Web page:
The CFA recommends that you do not lock gates and that you switch off electric fencing.
The need for insurance differs from farm to farm according to financial circumstances and an individual’s preparedness to take or share risk. However, one constant is that all who are affected in an intense fire suffer some degree of trauma.
There is also no doubt this trauma can be significantly alleviated if insurances are in order and provide adequate cover for losses.
Those who insure wisely are the quickest to recover and to begin restoring boundary fencing and planning for their future. With rapidly rising operational costs, farmers are often tempted to cut back on insurance and accept more risk.
The temptation to do this should be resisted and instead alternatives explored before a decision to accept more risk is taken. Careful financial planning before a crisis is key to ensuring your farming future.
Firstly, choose your insurance company carefully. Shop around to get the best deal but always make sure the company you select has a good rural policy and fully understands the needs of a commercial farming or grazing property and of your own personal needs.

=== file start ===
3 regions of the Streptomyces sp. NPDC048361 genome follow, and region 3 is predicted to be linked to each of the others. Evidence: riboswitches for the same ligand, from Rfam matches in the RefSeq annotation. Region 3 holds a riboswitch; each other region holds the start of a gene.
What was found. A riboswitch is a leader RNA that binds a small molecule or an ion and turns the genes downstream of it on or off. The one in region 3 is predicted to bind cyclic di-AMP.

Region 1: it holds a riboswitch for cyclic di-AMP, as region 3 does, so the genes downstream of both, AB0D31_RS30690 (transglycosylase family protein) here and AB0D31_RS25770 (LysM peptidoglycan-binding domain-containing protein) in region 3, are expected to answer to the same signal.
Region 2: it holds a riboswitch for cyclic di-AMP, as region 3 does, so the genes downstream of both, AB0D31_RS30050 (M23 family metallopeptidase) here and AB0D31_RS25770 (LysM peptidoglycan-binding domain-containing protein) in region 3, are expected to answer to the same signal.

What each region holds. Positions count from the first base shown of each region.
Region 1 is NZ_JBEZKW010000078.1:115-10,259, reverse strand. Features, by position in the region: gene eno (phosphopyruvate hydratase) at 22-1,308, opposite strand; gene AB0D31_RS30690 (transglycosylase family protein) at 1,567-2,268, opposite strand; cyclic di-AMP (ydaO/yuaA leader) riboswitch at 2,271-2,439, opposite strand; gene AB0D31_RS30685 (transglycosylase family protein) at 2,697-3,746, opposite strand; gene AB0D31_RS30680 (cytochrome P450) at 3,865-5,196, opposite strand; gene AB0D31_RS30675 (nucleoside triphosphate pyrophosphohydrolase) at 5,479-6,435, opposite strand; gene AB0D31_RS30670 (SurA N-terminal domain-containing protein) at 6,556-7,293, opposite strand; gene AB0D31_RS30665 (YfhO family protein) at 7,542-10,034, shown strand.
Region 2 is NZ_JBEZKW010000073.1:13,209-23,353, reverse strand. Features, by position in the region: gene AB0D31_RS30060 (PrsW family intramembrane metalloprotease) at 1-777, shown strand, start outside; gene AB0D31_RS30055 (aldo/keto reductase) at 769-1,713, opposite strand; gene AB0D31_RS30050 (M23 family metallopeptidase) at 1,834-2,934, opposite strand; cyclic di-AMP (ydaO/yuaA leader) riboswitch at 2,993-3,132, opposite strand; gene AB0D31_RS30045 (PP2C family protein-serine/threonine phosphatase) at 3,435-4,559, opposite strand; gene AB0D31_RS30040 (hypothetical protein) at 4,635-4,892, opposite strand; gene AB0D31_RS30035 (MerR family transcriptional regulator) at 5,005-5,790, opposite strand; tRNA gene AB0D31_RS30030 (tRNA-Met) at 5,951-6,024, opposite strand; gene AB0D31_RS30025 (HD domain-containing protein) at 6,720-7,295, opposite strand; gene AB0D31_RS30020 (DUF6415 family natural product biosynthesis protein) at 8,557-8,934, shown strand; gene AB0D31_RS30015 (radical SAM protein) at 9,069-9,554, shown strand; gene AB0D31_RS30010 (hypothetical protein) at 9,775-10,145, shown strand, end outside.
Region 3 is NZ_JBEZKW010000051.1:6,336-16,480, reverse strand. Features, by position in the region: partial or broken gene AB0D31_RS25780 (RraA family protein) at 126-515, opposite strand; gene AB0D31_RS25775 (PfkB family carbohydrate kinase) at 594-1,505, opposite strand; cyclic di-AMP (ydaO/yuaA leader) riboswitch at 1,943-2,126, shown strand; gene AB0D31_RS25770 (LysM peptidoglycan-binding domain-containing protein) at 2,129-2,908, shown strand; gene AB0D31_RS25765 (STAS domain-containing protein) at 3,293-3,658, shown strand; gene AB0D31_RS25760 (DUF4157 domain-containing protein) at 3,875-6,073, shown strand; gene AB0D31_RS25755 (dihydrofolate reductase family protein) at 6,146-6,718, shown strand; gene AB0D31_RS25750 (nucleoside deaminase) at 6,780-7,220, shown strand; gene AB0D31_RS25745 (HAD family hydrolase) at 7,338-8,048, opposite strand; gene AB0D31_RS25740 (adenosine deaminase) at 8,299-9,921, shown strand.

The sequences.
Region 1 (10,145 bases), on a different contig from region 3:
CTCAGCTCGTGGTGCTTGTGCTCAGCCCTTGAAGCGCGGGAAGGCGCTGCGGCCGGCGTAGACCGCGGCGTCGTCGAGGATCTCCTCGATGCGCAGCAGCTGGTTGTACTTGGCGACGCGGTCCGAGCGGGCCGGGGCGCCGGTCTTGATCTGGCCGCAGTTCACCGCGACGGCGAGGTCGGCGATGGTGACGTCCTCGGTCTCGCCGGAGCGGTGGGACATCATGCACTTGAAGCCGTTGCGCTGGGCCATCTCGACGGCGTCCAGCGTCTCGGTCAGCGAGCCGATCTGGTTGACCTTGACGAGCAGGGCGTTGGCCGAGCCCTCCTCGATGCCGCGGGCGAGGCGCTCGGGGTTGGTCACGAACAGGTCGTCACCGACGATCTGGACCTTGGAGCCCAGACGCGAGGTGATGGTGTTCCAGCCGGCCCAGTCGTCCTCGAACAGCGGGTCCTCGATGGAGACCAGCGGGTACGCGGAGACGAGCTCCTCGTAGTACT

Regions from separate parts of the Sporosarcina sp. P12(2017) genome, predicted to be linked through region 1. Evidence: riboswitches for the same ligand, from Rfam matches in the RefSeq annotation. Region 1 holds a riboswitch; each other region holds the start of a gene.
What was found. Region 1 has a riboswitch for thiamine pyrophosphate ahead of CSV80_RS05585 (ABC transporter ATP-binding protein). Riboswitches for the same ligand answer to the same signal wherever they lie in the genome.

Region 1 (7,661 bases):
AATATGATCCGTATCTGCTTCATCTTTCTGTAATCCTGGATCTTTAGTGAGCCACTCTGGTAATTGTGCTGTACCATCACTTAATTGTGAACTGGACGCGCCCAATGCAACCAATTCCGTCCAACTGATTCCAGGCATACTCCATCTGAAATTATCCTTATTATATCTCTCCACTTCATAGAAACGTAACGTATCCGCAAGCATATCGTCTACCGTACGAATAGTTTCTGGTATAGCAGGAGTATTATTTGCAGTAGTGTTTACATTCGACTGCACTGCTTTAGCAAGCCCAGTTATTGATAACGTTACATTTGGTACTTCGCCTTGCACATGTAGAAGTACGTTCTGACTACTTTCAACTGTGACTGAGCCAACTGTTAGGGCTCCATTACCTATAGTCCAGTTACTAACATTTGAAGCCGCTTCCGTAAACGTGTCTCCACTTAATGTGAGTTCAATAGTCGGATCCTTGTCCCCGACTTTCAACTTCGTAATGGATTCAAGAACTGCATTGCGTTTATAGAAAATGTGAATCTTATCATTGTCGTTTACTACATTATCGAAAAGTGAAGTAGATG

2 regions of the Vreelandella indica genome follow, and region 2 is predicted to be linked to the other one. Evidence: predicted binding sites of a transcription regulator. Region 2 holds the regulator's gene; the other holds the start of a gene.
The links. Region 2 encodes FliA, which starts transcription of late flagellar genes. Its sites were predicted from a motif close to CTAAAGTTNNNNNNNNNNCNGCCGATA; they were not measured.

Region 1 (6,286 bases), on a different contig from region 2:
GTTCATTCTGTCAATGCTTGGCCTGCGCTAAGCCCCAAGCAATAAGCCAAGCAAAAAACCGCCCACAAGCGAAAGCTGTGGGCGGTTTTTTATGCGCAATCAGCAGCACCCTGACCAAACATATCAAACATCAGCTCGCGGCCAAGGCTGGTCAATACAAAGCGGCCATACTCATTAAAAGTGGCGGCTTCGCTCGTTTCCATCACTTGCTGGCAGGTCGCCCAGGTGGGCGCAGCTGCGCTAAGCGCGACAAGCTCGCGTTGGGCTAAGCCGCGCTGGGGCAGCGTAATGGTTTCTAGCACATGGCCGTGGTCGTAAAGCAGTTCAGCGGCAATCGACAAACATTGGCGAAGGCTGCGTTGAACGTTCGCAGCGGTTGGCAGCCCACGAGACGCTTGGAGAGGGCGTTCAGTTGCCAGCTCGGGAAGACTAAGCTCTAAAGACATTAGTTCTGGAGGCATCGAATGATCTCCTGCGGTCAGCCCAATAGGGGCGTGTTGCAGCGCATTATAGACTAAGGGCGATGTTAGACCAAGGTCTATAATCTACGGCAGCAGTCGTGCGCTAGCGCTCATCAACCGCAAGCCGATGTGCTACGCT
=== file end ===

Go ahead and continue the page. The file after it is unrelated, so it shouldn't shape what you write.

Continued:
Go through your policies with the company representative on an annual basis and adjust where necessary. The increasing complexity and cost of plant and equipment should be taken into account each year when determining what to insure and to what level.
The Insurance Council of Australia (ICA) offers a free Find an Insurer service.
The service enables consumers and businesses to search a comprehensive database of general insurers and their products. Insurance on homestead and major buildings is recommended even if you have carried out fire prevention works recommended by the CFA because fire is highly unpredictable as to where and when it strikes.